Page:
-Drive to the pig farm [Extended]

    -After Tommy leaves the table to get some drinks, Carrie and Miss Desjardin have a friendly and meaningful conversation.

    -Carrie and Tommy kiss.

    -Billy kisses Chris.

    -Margaret claws her way out of the closet and goes over to the sink where she retrieves a butcher knife and cuts herself.

    -Sue tries to call Tommy from outside the school to warn him that something bad is about to happen. He rejects the call.

    -The prom scene as a whole, which was said to be longer and more violent than the theatrical version.

    -Tina on fire [Extended]

    -A scene or shot which reveals George Dawson’s and his girlfriend’s fate.

    -There were some really creepy stuff that was unfortunately cut during post-production, like some “dancing” dead students. My source is not completely certain about this detail or its placement within the film. But it was either in a deleted scene where Carrie snaps the limbs of prom-goers or during the electrocution scene which was supposed to be more graphic and longer. In the novel, it was described as a “crazy puppet dance”.

    -The scene of Carrie levitating outside of the burning school was actually re-shot. In the original version of that scene, Carrie was standing on the centre of the lawn, waiting for the remaining surviving students to come out of the burning school before killing them one by one with her telekinetic powers.

    -After Carrie leaves the school, she begins to destroy part of the town by causing explosions and bringing down power lines as she follows Billy and Chris. You can see the first few seconds of the town destruction from the aerial view. If you look closely behind Carrie, you can see that several cars are in flames.

    -When Sue is outside the school with Miss Desjardin, she sees Tommy’s body being carried out on a stretcher. Miss Desjardin tells Sue that she’s sorry and Sue walks away with determination to find Carrie.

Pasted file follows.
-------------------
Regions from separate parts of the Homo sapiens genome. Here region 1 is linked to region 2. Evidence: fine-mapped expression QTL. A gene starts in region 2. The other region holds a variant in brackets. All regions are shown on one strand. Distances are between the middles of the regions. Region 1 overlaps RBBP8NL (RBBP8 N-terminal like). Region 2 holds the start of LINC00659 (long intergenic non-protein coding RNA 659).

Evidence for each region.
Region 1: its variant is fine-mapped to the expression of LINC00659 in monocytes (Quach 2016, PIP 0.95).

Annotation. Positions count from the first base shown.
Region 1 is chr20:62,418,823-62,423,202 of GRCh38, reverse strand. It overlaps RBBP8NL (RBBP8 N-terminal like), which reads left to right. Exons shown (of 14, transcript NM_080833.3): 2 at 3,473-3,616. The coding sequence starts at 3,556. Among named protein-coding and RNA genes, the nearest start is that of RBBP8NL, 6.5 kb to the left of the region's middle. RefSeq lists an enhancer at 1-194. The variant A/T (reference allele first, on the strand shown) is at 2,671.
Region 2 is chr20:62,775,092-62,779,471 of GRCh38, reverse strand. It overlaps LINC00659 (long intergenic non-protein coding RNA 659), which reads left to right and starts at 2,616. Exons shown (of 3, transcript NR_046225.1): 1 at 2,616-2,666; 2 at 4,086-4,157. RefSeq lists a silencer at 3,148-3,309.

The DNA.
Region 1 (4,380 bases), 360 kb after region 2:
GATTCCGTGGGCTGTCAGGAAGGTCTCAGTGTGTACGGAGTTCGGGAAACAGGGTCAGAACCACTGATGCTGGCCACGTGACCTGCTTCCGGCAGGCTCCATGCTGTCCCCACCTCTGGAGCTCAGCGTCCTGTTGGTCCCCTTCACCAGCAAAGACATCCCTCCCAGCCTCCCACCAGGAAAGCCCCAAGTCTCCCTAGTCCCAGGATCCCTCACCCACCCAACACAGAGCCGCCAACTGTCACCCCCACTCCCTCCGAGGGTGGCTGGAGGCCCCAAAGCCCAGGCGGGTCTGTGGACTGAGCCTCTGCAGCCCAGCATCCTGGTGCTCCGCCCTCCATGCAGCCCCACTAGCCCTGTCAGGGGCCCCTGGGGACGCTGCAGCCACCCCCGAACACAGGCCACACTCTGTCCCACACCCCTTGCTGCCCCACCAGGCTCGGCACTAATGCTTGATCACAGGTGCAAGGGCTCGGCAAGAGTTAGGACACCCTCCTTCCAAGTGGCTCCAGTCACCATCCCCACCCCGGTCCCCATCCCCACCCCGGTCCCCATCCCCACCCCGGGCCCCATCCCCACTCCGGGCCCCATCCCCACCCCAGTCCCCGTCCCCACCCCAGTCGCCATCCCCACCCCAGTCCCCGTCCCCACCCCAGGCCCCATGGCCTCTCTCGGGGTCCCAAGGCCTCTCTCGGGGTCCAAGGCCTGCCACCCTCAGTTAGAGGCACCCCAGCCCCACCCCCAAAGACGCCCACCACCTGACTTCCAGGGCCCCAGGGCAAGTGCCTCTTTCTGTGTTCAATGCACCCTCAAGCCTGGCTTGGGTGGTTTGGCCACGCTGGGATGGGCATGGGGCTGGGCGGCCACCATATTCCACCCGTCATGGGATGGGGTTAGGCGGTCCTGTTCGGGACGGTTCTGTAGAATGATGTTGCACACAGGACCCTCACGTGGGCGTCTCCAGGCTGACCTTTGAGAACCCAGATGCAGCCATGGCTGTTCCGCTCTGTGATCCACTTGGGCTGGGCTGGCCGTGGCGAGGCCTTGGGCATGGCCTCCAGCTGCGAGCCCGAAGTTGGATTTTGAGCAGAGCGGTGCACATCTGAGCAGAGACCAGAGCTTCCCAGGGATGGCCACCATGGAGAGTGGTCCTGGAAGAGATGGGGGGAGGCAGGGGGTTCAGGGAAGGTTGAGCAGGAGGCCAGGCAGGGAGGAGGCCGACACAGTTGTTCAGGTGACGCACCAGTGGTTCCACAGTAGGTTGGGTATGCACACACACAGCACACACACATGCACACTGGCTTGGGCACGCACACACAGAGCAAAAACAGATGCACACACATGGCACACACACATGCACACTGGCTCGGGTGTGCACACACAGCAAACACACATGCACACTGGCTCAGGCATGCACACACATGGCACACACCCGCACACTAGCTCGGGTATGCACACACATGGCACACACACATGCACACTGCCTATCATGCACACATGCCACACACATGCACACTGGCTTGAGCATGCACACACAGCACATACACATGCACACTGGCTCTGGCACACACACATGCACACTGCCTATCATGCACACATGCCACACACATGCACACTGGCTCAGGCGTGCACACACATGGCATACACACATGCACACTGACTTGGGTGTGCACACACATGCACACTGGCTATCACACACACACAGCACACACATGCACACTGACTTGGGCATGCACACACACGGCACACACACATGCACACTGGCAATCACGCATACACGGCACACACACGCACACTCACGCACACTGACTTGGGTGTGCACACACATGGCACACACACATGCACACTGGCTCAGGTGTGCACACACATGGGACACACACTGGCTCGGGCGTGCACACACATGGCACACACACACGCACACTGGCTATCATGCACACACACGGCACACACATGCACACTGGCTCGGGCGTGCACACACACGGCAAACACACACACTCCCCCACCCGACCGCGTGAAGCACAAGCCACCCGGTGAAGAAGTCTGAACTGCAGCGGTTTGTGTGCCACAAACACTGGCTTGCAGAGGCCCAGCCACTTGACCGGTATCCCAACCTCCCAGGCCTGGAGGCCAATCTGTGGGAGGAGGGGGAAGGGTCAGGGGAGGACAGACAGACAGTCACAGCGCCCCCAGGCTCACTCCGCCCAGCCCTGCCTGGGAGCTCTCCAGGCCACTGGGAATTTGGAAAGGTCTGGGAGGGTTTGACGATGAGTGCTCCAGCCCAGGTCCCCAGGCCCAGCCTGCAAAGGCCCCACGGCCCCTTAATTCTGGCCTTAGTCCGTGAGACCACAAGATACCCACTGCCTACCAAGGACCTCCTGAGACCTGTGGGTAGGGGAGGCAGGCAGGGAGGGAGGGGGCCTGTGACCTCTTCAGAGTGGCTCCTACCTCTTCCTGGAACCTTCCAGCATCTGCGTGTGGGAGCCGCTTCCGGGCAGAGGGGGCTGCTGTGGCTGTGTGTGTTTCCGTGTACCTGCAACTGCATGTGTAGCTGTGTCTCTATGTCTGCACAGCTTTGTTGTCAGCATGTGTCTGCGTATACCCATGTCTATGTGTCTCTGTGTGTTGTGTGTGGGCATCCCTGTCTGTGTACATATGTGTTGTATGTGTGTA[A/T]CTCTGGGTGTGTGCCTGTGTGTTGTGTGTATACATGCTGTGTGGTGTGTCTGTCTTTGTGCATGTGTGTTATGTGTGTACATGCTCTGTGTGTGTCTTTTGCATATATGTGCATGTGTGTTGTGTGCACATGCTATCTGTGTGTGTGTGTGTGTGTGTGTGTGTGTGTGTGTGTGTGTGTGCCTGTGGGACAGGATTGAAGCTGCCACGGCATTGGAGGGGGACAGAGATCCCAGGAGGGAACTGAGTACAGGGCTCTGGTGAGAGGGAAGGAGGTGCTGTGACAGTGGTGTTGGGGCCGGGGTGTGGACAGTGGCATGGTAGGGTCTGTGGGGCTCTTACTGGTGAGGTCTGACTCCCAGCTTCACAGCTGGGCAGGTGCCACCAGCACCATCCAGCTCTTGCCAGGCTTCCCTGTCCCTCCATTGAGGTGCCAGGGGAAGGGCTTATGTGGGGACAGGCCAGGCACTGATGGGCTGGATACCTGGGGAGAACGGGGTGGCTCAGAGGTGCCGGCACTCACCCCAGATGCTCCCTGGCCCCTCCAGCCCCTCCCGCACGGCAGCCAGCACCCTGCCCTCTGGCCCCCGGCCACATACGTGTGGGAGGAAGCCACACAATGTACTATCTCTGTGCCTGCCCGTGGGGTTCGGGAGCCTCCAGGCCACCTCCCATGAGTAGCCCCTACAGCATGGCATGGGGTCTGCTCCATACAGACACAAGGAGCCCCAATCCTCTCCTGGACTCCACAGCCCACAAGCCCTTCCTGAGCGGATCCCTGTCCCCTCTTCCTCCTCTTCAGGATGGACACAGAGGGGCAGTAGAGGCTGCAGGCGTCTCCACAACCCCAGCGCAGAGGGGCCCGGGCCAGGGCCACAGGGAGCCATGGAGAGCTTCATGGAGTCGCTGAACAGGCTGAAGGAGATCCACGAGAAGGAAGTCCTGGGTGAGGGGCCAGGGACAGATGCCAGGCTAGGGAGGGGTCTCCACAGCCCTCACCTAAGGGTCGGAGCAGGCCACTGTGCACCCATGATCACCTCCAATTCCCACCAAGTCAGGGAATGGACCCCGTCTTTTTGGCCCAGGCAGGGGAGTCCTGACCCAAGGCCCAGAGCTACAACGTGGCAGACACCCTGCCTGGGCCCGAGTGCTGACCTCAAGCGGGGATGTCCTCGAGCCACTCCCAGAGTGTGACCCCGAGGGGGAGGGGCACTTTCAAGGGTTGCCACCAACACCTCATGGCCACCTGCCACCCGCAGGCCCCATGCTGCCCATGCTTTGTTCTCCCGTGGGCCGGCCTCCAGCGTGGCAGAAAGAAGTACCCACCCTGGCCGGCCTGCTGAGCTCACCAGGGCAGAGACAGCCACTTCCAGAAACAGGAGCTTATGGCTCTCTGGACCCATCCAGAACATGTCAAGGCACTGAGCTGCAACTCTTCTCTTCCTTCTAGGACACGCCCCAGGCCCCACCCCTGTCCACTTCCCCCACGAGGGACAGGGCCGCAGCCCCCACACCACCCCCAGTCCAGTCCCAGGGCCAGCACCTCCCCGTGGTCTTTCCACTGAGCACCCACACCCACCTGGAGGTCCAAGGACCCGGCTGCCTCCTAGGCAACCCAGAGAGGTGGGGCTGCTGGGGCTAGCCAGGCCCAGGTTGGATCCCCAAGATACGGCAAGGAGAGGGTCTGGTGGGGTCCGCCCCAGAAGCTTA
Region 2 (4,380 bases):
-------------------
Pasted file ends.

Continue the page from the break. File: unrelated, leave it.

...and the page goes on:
-Margaret’s original death scene – possibly similar to the book version which depicts a heart attack caused by Carrie’s power.

    -The multiple endings

    1) The first ending is very similar to the ending of the 1976 film but without the final twist: Sue Snell actually gets killed when Carrie pulls her into the ground.

    2) The second ending is an exact replica of the original film where Snell gets pulled into the ground by Carrie but wakes up in her bed to find it’s just a dream.

    3) The third ending is after Carrie saves Sue by pushing her out of the house, which collapses from the falling stones. There’s a bird’s eye view of the wreckage of what used to be Carrie’s home before we get a quick CGI zoom through a pit of debris, to a close-up of a now bloodied Carrie snapping her eyes open.

    4) The fourth ending is of Sue making a final speech to the court where she says the line heard in the teaser trailer about Carrie being just a girl, not a monster. This is spoken over scenes of Sue and her family visiting the cemetery. Sue goes to Carrie’s grave, which shows the headstone tagged up and vandalized. She leaves her flowers and just walks away. Nothing scary, just a very somber closing shot of the headstone.

    5) The fifth ending is after Carrie’s house is destroyed by the falling stones, the movie flashes forward to several months later. We see Sue in the hospital surrounded by doctors and nurses, ready to give birth. They’re trying to calm her down but Sue begins to struggle, saying she feels something is wrong. Suddenly, a very bloody hand (covered in afterbirth) erupts from between Sue’s legs, reaching up and gripping her arm. She screams in terror and we see that she is having a nightmare, being held down by her parents while the camera pans over to a wall where we are shown a large crucifix hanging in her room.

    6) The sixth ending is described as a “morning after voice over” by Sue Snell as we see the town coping with what happened.

    7) The seventh ending shows the town the morning after Carrie’s attack filled with news crews, reporters, and cops talking about the whole thing. What’s bizarre about this scene is that Carrie’s destruction of the city is being described as “a conspiracy.” Apparently the town is “trying to cover up what really happened.”

    There is an online petition for a Director’s Cut to be released, but, let’s face it, the studios won’t release one. The petition has gained over 6,000+ signatures (I think?), so I’m curious to see how that will turn out.

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    class="comment byuser comment-author-ezra-stead bypostauthor odd alt thread-odd thread-alt depth-1" id="comment-60560">
    Ezra Stead

    Wow, that’s a shame. It sounds like Peirce’s original vision would have actually been great. Thanks a lot for your input.